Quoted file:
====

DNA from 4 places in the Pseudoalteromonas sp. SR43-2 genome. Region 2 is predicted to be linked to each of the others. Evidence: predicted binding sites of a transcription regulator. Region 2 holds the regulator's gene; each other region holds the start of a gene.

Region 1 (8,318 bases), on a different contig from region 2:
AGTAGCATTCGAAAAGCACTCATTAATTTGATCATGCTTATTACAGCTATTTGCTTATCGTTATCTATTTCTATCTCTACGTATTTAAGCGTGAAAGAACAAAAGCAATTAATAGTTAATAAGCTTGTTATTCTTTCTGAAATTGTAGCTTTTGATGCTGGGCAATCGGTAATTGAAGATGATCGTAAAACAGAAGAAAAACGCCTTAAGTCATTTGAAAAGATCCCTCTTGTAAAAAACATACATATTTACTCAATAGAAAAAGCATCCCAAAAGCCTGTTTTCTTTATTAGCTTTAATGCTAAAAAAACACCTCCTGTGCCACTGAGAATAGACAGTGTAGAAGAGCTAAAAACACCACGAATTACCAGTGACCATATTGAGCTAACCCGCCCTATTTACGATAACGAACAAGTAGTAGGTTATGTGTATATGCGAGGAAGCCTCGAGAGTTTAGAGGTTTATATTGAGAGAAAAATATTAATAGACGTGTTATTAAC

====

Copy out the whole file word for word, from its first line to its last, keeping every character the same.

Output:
DNA from 4 places in the Pseudoalteromonas sp. SR43-2 genome. Region 2 is predicted to be linked to each of the others. Evidence: predicted binding sites of a transcription regulator. Region 2 holds the regulator's gene; each other region holds the start of a gene.

Region 1 (8,318 bases), on a different contig from region 2:
AGTAGCATTCGAAAAGCACTCATTAATTTGATCATGCTTATTACAGCTATTTGCTTATCGTTATCTATTTCTATCTCTACGTATTTAAGCGTGAAAGAACAAAAGCAATTAATAGTTAATAAGCTTGTTATTCTTTCTGAAATTGTAGCTTTTGATGCTGGGCAATCGGTAATTGAAGATGATCGTAAAACAGAAGAAAAACGCCTTAAGTCATTTGAAAAGATCCCTCTTGTAAAAAACATACATATTTACTCAATAGAAAAAGCATCCCAAAAGCCTGTTTTCTTTATTAGCTTTAATGCTAAAAAAACACCTCCTGTGCCACTGAGAATAGACAGTGTAGAAGAGCTAAAAACACCACGAATTACCAGTGACCATATTGAGCTAACCCGCCCTATTTACGATAACGAACAAGTAGTAGGTTATGTGTATATGCGAGGAAGCCTCGAGAGTTTAGAGGTTTATATTGAGAGAAAAATATTAATAGACGTGTTATTAAC